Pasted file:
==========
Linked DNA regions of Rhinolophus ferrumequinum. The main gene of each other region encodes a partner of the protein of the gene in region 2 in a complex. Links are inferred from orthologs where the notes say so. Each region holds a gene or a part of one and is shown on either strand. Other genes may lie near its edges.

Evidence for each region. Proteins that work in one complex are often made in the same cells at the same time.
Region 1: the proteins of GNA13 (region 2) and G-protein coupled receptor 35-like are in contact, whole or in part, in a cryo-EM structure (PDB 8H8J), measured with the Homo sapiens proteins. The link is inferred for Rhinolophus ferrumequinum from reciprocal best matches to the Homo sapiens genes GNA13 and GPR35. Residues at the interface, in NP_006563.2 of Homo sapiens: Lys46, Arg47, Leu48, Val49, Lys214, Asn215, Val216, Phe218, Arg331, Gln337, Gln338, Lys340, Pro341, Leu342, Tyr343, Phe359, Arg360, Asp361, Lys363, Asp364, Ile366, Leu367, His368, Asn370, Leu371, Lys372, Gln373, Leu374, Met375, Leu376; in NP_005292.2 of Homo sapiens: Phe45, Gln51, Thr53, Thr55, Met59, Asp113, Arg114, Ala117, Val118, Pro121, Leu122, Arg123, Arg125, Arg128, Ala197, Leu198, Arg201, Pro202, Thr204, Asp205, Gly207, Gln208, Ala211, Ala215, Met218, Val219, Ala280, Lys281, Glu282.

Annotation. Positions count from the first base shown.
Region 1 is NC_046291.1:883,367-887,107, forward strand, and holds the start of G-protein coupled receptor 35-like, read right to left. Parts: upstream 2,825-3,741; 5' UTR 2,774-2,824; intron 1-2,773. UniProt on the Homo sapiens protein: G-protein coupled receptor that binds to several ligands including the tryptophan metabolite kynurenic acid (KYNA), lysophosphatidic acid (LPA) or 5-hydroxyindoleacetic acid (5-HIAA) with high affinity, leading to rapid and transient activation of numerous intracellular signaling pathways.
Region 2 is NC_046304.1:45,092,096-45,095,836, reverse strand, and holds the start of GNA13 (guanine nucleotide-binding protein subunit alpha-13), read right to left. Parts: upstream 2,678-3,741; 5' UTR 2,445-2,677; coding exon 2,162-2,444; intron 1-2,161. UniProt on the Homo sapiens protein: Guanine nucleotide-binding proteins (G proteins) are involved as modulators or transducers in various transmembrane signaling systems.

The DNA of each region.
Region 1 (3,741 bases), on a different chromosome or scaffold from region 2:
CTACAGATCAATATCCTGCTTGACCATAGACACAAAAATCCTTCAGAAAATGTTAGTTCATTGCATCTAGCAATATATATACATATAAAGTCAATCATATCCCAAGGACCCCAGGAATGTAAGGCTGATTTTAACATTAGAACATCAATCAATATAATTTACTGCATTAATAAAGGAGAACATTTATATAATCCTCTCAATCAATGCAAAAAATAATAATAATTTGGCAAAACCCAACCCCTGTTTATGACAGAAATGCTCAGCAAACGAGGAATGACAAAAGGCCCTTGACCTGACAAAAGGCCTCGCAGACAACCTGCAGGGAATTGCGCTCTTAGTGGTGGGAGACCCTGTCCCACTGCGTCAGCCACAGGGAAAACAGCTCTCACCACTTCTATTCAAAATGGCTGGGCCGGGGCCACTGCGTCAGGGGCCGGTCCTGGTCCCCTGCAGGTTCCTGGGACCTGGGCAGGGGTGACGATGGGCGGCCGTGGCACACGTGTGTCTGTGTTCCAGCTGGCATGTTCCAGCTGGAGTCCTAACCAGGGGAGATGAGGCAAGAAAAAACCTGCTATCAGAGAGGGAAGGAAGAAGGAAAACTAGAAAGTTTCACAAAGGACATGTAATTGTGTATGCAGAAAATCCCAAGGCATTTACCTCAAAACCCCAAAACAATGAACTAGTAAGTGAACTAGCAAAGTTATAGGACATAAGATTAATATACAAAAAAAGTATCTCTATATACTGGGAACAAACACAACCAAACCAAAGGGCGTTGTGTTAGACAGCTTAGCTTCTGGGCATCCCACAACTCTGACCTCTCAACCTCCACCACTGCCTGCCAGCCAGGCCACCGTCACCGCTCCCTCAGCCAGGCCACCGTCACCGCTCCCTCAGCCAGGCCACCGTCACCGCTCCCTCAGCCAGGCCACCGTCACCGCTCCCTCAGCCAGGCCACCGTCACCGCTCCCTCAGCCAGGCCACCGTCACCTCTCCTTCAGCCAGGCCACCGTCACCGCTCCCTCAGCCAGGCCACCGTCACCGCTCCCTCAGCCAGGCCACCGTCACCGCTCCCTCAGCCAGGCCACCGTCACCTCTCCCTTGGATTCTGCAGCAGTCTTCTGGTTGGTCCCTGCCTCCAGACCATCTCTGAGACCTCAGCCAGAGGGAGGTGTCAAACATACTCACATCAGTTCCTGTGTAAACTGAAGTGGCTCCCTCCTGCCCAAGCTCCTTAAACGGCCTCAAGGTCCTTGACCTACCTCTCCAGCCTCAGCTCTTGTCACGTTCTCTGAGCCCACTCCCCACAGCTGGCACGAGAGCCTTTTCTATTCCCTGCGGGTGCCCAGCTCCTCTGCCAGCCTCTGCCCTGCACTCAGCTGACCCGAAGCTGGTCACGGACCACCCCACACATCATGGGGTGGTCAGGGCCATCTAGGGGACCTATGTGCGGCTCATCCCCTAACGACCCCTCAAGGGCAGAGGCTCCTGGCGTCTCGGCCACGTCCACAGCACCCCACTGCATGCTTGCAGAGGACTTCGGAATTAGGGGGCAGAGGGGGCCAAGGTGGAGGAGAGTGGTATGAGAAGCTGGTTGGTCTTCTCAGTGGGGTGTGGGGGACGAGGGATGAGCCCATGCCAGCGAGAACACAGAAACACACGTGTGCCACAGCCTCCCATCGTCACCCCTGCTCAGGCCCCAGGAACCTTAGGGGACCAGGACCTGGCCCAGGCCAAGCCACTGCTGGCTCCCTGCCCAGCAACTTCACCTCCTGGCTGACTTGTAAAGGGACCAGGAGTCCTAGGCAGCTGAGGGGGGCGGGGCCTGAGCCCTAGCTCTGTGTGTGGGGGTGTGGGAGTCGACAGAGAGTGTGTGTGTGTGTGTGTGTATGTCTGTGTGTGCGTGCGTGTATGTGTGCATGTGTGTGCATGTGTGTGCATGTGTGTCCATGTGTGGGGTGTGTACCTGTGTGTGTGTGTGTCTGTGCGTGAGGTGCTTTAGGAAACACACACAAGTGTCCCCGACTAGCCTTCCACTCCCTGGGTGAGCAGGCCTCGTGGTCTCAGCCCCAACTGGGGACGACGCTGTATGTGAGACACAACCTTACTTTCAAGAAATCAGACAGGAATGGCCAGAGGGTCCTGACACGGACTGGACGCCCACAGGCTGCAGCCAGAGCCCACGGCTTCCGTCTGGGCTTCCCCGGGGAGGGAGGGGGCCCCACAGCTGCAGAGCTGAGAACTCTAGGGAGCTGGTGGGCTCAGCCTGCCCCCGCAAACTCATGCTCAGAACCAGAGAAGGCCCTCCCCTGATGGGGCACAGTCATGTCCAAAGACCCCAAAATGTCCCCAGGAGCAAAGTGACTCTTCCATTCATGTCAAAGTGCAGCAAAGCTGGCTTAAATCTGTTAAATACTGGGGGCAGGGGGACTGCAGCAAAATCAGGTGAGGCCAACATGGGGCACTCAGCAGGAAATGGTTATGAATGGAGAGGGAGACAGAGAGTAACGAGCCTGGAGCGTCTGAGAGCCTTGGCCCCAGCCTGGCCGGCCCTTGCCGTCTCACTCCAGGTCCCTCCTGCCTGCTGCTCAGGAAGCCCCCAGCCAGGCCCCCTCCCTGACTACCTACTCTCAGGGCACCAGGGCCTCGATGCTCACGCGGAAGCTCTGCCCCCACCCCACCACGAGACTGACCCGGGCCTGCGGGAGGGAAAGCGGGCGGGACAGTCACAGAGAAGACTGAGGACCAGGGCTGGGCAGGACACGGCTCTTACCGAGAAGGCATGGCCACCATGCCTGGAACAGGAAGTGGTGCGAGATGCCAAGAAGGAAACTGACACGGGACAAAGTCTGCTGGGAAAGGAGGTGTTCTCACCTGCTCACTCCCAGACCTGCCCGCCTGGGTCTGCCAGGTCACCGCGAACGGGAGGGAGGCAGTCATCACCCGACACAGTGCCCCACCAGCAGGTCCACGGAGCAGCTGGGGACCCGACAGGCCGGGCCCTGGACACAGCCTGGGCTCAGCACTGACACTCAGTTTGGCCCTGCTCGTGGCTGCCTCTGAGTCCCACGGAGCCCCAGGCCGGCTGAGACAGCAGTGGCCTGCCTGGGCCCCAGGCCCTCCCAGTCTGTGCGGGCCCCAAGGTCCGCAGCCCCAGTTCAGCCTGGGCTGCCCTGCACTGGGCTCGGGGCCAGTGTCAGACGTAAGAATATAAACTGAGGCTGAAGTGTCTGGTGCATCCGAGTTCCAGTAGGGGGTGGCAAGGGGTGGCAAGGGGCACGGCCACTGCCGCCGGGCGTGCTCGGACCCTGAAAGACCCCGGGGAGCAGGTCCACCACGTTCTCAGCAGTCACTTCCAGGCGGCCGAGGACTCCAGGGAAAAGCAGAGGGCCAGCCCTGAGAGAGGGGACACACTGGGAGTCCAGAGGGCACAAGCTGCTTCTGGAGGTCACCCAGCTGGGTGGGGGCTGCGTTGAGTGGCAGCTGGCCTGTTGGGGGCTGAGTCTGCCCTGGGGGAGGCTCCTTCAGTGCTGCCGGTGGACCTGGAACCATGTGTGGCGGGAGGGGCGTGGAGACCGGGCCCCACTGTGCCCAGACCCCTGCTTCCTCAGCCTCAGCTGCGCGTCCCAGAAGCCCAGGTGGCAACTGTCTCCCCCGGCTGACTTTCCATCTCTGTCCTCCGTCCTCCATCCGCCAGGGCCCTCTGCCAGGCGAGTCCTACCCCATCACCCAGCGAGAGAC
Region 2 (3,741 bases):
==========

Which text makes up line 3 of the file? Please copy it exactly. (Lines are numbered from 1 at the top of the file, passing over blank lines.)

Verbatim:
Region 1: the proteins of GNA13 (region 2) and G-protein coupled receptor 35-like are in contact, whole or in part, in a cryo-EM structure (PDB 8H8J), measured with the Homo sapiens proteins. The link is inferred for Rhinolophus ferrumequinum from reciprocal best matches to the Homo sapiens genes GNA13 and GPR35. Residues at the interface, in NP_006563.2 of Homo sapiens: Lys46, Arg47, Leu48, Val49, Lys214, Asn215, Val216, Phe218, Arg331, Gln337, Gln338, Lys340, Pro341, Leu342, Tyr343, Phe359, Arg360, Asp361, Lys363, Asp364, Ile366, Leu367, His368, Asn370, Leu371, Lys372, Gln373, Leu374, Met375, Leu376; in NP_005292.2 of Homo sapiens: Phe45, Gln51, Thr53, Thr55, Met59, Asp113, Arg114, Ala117, Val118, Pro121, Leu122, Arg123, Arg125, Arg128, Ala197, Leu198, Arg201, Pro202, Thr204, Asp205, Gly207, Gln208, Ala211, Ala215, Met218, Val219, Ala280, Lys281, Glu282.